Water plays an essential role in our daily lives. We need water to drink, wash our clothes and dishes, take showers and nurture our lawns and gardens.
However, water can be as devastating as it is helpful. In 2001, water-related losses in Texas homes cost consumers and insurers more than $1.2 billion. Oftentimes, water damage takes weeks or even months to repair.
How to Detect Water Problems
Review your water bill each month or billing cycle. Unusual fluctuations in the bill when water usage has not changed can tip you off to a small leak before it becomes a catastrophe.
Take a few minutes to look at your appliances like washing machines, bathroom fixtures and hot water heaters. Check the floor and woodwork under every appliance for any signs of standing water, stains or damage.
Preventing Water Damage
Water can become a problem anywhere it enters your home. You don’t have to be a professional plumber to know that an older appliance that is due to be replaced is a prime candidate for a sudden and accidental water leak.
An annual check-up of possible leaks on every water connection, hose and basin is simply good preventative maintenance.
Make sure that all water piping that is exposed or located in an attic or outside walls is properly insulated with insulation designed for that purpose.
This includes protecting outside water faucets.
Water pressure set too high in a home can cause major problems. Pressure should be set between 60 and 80 pounds per square inch (psi). Water pressure over 100 psi can damage your hot water heater and increase the likelihood of leaks.
Tip: An inexpensive water pressure gauge can determine your water pressure. A plumber can install a pressure-reducing valve that will bring your water pressure back to normal.
Washing Machine Hoses
Even when your washing machine is not in use, the hoses carry pressurized water. If a hose leaks or bursts even when the washer isn’t running, it can quickly fill a room with water. Hoses should be replaced every five to seven years.
Tip: Replace the hose. Remember to shut off the water supply to the washer. Make sure the new hose is free of kinks and tight bends when it’s installed. Keep at least four inches between the water connection and the back of the washing machine. The average cost of these hoses is $10. The more expensive hoses include external steel braided wire, which is more durable and has a lower failure rate.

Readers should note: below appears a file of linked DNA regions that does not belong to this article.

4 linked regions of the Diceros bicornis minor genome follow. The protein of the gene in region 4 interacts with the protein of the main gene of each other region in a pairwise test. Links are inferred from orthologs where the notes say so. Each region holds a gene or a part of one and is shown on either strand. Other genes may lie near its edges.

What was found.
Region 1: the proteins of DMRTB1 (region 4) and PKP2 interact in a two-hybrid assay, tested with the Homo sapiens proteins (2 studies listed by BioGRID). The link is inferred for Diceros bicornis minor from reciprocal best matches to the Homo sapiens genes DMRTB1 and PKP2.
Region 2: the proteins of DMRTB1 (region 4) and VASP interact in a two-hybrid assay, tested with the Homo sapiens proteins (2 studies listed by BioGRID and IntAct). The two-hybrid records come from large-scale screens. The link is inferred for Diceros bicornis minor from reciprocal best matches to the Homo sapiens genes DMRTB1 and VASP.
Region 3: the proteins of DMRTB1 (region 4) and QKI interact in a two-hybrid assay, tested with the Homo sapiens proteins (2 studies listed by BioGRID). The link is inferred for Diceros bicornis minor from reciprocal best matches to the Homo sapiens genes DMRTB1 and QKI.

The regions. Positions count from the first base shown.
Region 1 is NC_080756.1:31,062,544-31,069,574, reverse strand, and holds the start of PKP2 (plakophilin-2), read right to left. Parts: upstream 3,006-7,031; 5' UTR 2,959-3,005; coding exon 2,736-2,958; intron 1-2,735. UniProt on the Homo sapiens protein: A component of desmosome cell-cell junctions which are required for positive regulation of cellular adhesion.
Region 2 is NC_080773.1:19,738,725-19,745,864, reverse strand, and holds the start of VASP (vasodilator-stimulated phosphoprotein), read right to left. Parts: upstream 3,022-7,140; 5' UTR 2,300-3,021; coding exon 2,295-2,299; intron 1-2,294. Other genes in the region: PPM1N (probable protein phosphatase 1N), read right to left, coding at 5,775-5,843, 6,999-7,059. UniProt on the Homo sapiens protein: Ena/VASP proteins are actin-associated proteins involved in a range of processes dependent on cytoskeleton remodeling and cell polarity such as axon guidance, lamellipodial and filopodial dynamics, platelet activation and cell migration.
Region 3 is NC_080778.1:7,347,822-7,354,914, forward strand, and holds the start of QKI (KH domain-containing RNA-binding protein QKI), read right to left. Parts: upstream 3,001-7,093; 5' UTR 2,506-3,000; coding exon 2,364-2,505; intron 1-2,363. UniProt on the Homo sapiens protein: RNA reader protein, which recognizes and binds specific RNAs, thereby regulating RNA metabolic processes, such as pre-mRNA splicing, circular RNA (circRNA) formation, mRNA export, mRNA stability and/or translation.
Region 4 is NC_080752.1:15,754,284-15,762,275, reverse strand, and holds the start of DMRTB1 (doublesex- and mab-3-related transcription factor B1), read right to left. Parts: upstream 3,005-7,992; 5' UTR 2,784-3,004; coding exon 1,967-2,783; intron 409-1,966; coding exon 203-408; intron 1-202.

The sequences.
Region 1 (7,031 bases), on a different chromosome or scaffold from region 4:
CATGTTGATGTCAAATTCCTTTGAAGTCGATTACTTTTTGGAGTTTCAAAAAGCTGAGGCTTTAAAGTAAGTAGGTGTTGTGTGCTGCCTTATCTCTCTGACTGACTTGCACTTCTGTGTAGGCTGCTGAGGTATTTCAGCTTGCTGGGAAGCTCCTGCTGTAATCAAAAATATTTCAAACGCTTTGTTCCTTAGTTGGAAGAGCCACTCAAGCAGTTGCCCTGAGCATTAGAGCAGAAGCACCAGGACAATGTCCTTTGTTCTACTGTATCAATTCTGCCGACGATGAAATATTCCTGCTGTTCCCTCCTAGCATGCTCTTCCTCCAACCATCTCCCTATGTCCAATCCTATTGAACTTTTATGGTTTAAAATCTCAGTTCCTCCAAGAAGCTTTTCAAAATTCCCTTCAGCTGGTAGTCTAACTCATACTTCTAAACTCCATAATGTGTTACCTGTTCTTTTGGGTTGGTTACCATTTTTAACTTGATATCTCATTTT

Shower Tile and Grout
Older tile shower floors and walls may allow water to seep into sheetrock and beneath the shower basin. This can cause deterioration and rot the wooden structure of the home.
Tip: Inspect your shower for cracks or missing grout between tiles. Repair missing caulk or grout. Reseal tile with masonry sealer, which can be purchased at most paint or home improvement stores.
Hot Water Heaters
Hot water heaters should be partially drained annually to keep sediments from building on the bottom and causing erosion and rust of the tank lining. This can prolong the life of your hot water heater.
Tip: Be careful when draining. To drain, turn off the electricity or gas supply. Attach a hose to the drain valve at the bottom of the tank and lead it to a nearby floor drain or into a bucket. This water will be hot. Allow it to drain until it becomes clear (typically a gallon or more). Close the drain valve and open the cold water supply to refill the tank. Restore power or gas to the heater.
Locating Water Shutoff Valve
Make sure everyone in the family knows where to locate a shutoff valve for every appliance they may use. It is also essential to know where your outside water meter is located in order to turn water off to the house.
Never leave appliances like dishwashers and washing machines running when you leave the house. If you plan to be gone from your home for a few days or longer, turn off the water supply to your house.
Cost saving tips provided by the Insurance Council of Texas. The Insurance Council of Texas (Council) is a non-profit trade organization consisting of more than 400 property and casualty insurance companies operating in Texas. To contact the Council, call (512) 444-9611.
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